found an unlocked escape hatch in the roof, and he didn’t need our help. The stupid, crazy part of my brain was flirting with the fantasy that I was about to have a James Bond experience and perform a kick-ass rescue. And the chickenshit part of my brain was running down black roads of terror.
The truck stopped at the end of the off-ramp and turned left. A half mile down the road, it pulled into the lot for a large truck-stop-type diner and drove to the truck and bus parking at the rear. Three other haulers were already parked there. Hooker circled the lot and waited at idle toward the front. The two hauler drivers came from behind the building and went into the diner.
The back lot where the trucks were parked was lit by a single overhead halogen. The 69 hauler had running lights on and the engine at idle. Standard procedure. It was a natural assumption that no one would be insane enough to try to steal a hauler. No point in shutting down the systems. Hooker cut his lights, eased up to the 69, and parked. All haulers have exterior cargo bays that are used for storing cartons of soda, automotive equipment, barbecue grills, and whatever else. The cargo bay closest to the left-rear door usually contains the remote used to operate the back-panel hydraulics. I ran to the hauler and attempted to open the rear-bay door. Locked. Hooker tried the bay on the other side. Also locked. We tried the side door. Locked.
“Find something to jimmie the bay door,” I told Hooker. “We’re going to have to break him out.”
Hooker searched the rental for a tire iron or screwdriver, and I searched the truck cab for a key. We both came up empty.
I glanced at my watch. We’d gone through fifteen minutes. “We can’t get the door open without the remote,” I said to Hooker. “And he’s going to be in there for a long time if we miss this opportunity. I’m at a loss. Do you have any ideas?”
Hooker sucked in some air and blew it out. “Yeah. We could steal the hauler.”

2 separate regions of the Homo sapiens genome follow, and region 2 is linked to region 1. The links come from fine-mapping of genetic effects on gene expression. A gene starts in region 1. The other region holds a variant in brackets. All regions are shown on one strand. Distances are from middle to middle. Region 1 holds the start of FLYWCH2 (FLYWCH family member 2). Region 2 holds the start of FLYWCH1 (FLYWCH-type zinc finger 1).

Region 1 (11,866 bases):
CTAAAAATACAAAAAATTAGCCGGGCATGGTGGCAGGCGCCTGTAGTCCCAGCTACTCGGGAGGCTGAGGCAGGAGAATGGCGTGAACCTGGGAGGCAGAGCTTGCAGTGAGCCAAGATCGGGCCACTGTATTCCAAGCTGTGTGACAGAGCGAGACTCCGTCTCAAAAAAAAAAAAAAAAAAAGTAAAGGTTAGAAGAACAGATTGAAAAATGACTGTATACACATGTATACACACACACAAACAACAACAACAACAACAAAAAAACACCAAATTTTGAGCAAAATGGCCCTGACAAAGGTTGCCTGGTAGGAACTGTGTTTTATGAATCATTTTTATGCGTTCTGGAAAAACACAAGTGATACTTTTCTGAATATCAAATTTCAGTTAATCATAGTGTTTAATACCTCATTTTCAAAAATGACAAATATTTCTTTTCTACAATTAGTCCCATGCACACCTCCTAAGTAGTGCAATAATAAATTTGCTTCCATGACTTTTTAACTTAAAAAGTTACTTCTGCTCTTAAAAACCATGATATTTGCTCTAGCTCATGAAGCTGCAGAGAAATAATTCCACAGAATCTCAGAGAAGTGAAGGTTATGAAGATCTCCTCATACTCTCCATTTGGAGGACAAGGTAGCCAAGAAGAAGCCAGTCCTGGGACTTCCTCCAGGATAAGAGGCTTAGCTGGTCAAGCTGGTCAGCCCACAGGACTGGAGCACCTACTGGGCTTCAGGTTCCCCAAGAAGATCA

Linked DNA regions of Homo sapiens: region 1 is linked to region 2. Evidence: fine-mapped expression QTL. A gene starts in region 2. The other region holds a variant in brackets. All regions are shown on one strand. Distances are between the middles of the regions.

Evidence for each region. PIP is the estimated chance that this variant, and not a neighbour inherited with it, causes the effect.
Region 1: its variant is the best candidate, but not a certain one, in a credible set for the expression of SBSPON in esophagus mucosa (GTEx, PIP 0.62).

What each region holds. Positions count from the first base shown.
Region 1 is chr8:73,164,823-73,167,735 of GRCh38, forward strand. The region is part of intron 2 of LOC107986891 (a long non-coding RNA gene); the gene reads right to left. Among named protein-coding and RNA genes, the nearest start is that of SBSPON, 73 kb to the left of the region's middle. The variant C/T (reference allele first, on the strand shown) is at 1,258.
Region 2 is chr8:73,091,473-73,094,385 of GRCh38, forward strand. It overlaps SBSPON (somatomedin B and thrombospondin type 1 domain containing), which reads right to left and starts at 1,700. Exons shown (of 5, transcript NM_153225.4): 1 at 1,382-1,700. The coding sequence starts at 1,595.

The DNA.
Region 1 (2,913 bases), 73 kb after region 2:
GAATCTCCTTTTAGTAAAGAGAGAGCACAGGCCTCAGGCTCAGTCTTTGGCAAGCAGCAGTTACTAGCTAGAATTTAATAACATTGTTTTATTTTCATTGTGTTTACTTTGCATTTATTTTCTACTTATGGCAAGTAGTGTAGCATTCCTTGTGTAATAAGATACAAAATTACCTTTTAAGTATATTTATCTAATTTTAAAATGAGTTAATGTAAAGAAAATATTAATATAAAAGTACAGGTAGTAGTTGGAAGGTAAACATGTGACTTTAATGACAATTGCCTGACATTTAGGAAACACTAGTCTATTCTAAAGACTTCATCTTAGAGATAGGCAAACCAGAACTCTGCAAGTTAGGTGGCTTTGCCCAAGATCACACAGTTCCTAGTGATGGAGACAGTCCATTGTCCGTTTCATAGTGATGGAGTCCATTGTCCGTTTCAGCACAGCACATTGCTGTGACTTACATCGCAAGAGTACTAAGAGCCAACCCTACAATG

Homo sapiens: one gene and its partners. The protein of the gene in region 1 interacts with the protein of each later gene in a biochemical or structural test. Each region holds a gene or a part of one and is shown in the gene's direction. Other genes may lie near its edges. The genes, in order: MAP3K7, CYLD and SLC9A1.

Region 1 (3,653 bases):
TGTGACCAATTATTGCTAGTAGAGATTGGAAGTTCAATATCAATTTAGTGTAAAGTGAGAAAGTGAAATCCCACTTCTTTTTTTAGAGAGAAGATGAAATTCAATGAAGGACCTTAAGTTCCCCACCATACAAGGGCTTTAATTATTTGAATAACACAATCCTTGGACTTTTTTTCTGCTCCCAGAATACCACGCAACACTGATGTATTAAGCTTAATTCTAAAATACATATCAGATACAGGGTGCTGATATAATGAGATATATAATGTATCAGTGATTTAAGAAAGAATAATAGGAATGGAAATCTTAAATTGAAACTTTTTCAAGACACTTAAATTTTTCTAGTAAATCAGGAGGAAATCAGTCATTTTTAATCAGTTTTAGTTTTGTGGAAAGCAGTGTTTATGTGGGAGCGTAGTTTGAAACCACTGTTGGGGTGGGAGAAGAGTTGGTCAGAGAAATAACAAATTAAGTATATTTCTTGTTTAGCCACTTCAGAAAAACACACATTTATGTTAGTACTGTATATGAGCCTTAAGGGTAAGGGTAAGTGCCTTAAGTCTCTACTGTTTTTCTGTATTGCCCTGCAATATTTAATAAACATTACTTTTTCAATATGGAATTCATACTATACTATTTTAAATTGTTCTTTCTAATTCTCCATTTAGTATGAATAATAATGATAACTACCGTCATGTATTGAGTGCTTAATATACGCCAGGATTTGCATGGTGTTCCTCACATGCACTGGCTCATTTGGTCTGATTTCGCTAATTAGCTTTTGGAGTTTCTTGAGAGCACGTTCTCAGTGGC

“I am serious. It’s all I can come up with. We drive the hauler down the road, park it behind a Wal-Mart or something, buy a can opener, get Gobbles out, and take off. Some of the trucks are equipped with a GPS tracker. If Huevo has a tracker on this hauler, they can find it immediately. If not, we can go to a pay phone and tell them where the hauler is located.”
“This hauler has a tracker. I saw the antenna when I was crawling around, looking for a way to break in. So we wouldn’t really be stealing. It would be more like borrowing.”
I gnawed on my lower lip. The very thought of “borrowing” the hauler gave me stomach cramps.
“We’re running out of time,” Hooker said. “What’s it going to be? Are we doing this?”
I punched Gobbles’s number into my cell. “Are you still okay?”
“It’s really stuffy in here. Are you going to get me out soon? I’m not feeling good.”
“We can’t get the door open. We’re going to drive you down the road and get some tools. Hang in there.”
Hooker hauled himself up into the truck cab and angled behind the wheel.
“Hey, wait a minute,” I said. “Why do you get to drive the big truck?”
“I’m the driver. I always drive. It’s what I do. Anyway, have you ever driven an eighteen-wheeler?”
“Yes. Have you?” I asked him.
“Yep,” Hooker said.
“Liar, liar, pants on fire.”
“You don’t know that for sure.”
“I do. Your mouth gets this little crook in it when you lie.”
“Give me a break here. I’m a testosterone-crazed race-car driver. I’ve gotta drive the boat.”
“This is a truck.”
“Truck, boat…it’s all the same. Look at it. It’s big. It’s a guy toy.”
“You know about the air brakes, right?” I asked Hooker.
“Yeah. Air brakes.”
“And you know how to turn the headlights on? You’ve only got running lights right now.”
“This truck has approximately five hundred and fifty horses and an eighteen-speed transmission.”
“The trailer’s fifty-three feet long, so you have to watch the turning radius?”
“I’ve got it under control,” Hooker said. “Get in the car and follow me out.”
Beans was sitting up, looking out the window at me when I returned to the SUV. He was doing heavy-duty panting and his forehead was wrinkled.
“Don’t worry,” I said to him. “He’ll be fine. He knows what he’s doing.”
Beans looked like that registered
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